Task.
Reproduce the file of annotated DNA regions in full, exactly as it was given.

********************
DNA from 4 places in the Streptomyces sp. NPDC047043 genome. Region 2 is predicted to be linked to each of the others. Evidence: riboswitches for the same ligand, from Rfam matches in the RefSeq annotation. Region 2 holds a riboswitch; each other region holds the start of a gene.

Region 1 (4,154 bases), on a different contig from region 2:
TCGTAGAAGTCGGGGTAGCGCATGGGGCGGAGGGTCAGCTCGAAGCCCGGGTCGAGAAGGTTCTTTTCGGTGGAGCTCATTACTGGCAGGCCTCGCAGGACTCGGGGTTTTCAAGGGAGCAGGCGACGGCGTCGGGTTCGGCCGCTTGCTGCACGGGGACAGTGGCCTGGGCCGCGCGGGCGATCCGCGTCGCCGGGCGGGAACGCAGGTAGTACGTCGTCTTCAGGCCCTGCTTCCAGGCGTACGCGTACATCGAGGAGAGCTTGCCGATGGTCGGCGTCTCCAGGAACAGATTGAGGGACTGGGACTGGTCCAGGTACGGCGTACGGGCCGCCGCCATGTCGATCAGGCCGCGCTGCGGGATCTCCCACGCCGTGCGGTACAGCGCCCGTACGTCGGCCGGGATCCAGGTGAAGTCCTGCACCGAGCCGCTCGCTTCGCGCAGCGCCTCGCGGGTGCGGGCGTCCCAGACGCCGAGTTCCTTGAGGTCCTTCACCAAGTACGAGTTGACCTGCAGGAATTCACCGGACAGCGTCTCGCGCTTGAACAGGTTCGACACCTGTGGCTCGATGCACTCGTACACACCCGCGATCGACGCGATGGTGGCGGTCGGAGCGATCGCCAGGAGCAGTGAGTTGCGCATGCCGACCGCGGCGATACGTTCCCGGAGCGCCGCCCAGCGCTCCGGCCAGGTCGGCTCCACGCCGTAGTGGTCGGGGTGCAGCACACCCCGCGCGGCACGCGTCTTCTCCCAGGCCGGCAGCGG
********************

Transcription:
DNA from 4 places in the Streptomyces sp. NPDC047043 genome. Region 2 is predicted to be linked to each of the others. Evidence: riboswitches for the same ligand, from Rfam matches in the RefSeq annotation. Region 2 holds a riboswitch; each other region holds the start of a gene.

Region 1 (4,154 bases), on a different contig from region 2:
TCGTAGAAGTCGGGGTAGCGCATGGGGCGGAGGGTCAGCTCGAAGCCCGGGTCGAGAAGGTTCTTTTCGGTGGAGCTCATTACTGGCAGGCCTCGCAGGACTCGGGGTTTTCAAGGGAGCAGGCGACGGCGTCGGGTTCGGCCGCTTGCTGCACGGGGACAGTGGCCTGGGCCGCGCGGGCGATCCGCGTCGCCGGGCGGGAACGCAGGTAGTACGTCGTCTTCAGGCCCTGCTTCCAGGCGTACGCGTACATCGAGGAGAGCTTGCCGATGGTCGGCGTCTCCAGGAACAGATTGAGGGACTGGGACTGGTCCAGGTACGGCGTACGGGCCGCCGCCATGTCGATCAGGCCGCGCTGCGGGATCTCCCACGCCGTGCGGTACAGCGCCCGTACGTCGGCCGGGATCCAGGTGAAGTCCTGCACCGAGCCGCTCGCTTCGCGCAGCGCCTCGCGGGTGCGGGCGTCCCAGACGCCGAGTTCCTTGAGGTCCTTCACCAAGTACGAGTTGACCTGCAGGAATTCACCGGACAGCGTCTCGCGCTTGAACAGGTTCGACACCTGTGGCTCGATGCACTCGTACACACCCGCGATCGACGCGATGGTGGCGGTCGGAGCGATCGCCAGGAGCAGTGAGTTGCGCATGCCGACCGCGGCGATACGTTCCCGGAGCGCCGCCCAGCGCTCCGGCCAGGTCGGCTCCACGCCGTAGTGGTCGGGGTGCAGCACACCCCGCGCGGCACGCGTCTTCTCCCAGGCCGGCAGCGG